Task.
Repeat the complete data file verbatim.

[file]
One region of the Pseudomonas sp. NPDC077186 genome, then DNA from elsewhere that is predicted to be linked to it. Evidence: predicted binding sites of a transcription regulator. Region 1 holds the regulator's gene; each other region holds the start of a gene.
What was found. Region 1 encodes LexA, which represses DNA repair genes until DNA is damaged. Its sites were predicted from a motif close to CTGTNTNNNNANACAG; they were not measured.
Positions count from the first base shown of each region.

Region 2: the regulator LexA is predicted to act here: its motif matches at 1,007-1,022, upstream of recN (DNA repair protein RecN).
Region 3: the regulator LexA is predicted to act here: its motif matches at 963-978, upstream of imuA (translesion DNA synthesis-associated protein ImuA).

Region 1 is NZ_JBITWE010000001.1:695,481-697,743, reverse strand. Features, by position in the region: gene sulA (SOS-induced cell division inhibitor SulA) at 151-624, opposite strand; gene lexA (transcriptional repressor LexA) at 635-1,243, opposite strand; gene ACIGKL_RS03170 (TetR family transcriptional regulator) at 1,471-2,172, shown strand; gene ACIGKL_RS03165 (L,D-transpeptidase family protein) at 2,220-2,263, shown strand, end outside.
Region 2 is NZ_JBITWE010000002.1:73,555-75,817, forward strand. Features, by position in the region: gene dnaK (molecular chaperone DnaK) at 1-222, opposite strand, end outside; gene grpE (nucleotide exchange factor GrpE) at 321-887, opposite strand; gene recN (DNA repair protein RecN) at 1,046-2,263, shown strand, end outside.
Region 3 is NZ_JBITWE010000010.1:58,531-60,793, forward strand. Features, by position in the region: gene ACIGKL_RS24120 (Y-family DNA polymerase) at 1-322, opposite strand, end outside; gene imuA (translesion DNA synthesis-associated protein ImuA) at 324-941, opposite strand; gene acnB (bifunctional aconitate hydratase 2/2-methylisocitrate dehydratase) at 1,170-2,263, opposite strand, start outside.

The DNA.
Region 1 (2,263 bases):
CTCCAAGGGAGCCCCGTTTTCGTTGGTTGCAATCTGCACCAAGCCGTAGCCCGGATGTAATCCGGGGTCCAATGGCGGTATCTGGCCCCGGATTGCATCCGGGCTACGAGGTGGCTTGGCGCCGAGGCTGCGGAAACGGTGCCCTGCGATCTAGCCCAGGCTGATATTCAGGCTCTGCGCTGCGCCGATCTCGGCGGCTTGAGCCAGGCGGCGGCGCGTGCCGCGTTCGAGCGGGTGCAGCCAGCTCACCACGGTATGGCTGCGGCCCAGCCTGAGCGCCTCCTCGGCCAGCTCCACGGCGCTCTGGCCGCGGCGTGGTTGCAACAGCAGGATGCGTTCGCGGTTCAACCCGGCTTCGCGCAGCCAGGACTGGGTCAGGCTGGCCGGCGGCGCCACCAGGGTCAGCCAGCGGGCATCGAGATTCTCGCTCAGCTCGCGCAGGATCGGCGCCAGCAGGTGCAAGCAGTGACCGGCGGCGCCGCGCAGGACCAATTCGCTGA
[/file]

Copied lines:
One region of the Pseudomonas sp. NPDC077186 genome, then DNA from elsewhere that is predicted to be linked to it. Evidence: predicted binding sites of a transcription regulator. Region 1 holds the regulator's gene; each other region holds the start of a gene.
What was found. Region 1 encodes LexA, which represses DNA repair genes until DNA is damaged. Its sites were predicted from a motif close to CTGTNTNNNNANACAG; they were not measured.
Positions count from the first base shown of each region.

Region 2: the regulator LexA is predicted to act here: its motif matches at 1,007-1,022, upstream of recN (DNA repair protein RecN).
Region 3: the regulator LexA is predicted to act here: its motif matches at 963-978, upstream of imuA (translesion DNA synthesis-associated protein ImuA).

Region 1 is NZ_JBITWE010000001.1:695,481-697,743, reverse strand. Features, by position in the region: gene sulA (SOS-induced cell division inhibitor SulA) at 151-624, opposite strand; gene lexA (transcriptional repressor LexA) at 635-1,243, opposite strand; gene ACIGKL_RS03170 (TetR family transcriptional regulator) at 1,471-2,172, shown strand; gene ACIGKL_RS03165 (L,D-transpeptidase family protein) at 2,220-2,263, shown strand, end outside.
Region 2 is NZ_JBITWE010000002.1:73,555-75,817, forward strand. Features, by position in the region: gene dnaK (molecular chaperone DnaK) at 1-222, opposite strand, end outside; gene grpE (nucleotide exchange factor GrpE) at 321-887, opposite strand; gene recN (DNA repair protein RecN) at 1,046-2,263, shown strand, end outside.
Region 3 is NZ_JBITWE010000010.1:58,531-60,793, forward strand. Features, by position in the region: gene ACIGKL_RS24120 (Y-family DNA polymerase) at 1-322, opposite strand, end outside; gene imuA (translesion DNA synthesis-associated protein ImuA) at 324-941, opposite strand; gene acnB (bifunctional aconitate hydratase 2/2-methylisocitrate dehydratase) at 1,170-2,263, opposite strand, start outside.

The DNA.
Region 1 (2,263 bases):
CTCCAAGGGAGCCCCGTTTTCGTTGGTTGCAATCTGCACCAAGCCGTAGCCCGGATGTAATCCGGGGTCCAATGGCGGTATCTGGCCCCGGATTGCATCCGGGCTACGAGGTGGCTTGGCGCCGAGGCTGCGGAAACGGTGCCCTGCGATCTAGCCCAGGCTGATATTCAGGCTCTGCGCTGCGCCGATCTCGGCGGCTTGAGCCAGGCGGCGGCGCGTGCCGCGTTCGAGCGGGTGCAGCCAGCTCACCACGGTATGGCTGCGGCCCAGCCTGAGCGCCTCCTCGGCCAGCTCCACGGCGCTCTGGCCGCGGCGTGGTTGCAACAGCAGGATGCGTTCGCGGTTCAACCCGGCTTCGCGCAGCCAGGACTGGGTCAGGCTGGCCGGCGGCGCCACCAGGGTCAGCCAGCGGGCATCGAGATTCTCGCTCAGCTCGCGCAGGATCGGCGCCAGCAGGTGCAAGCAGTGACCGGCGGCGCCGCGCAGGACCAATTCGCTGA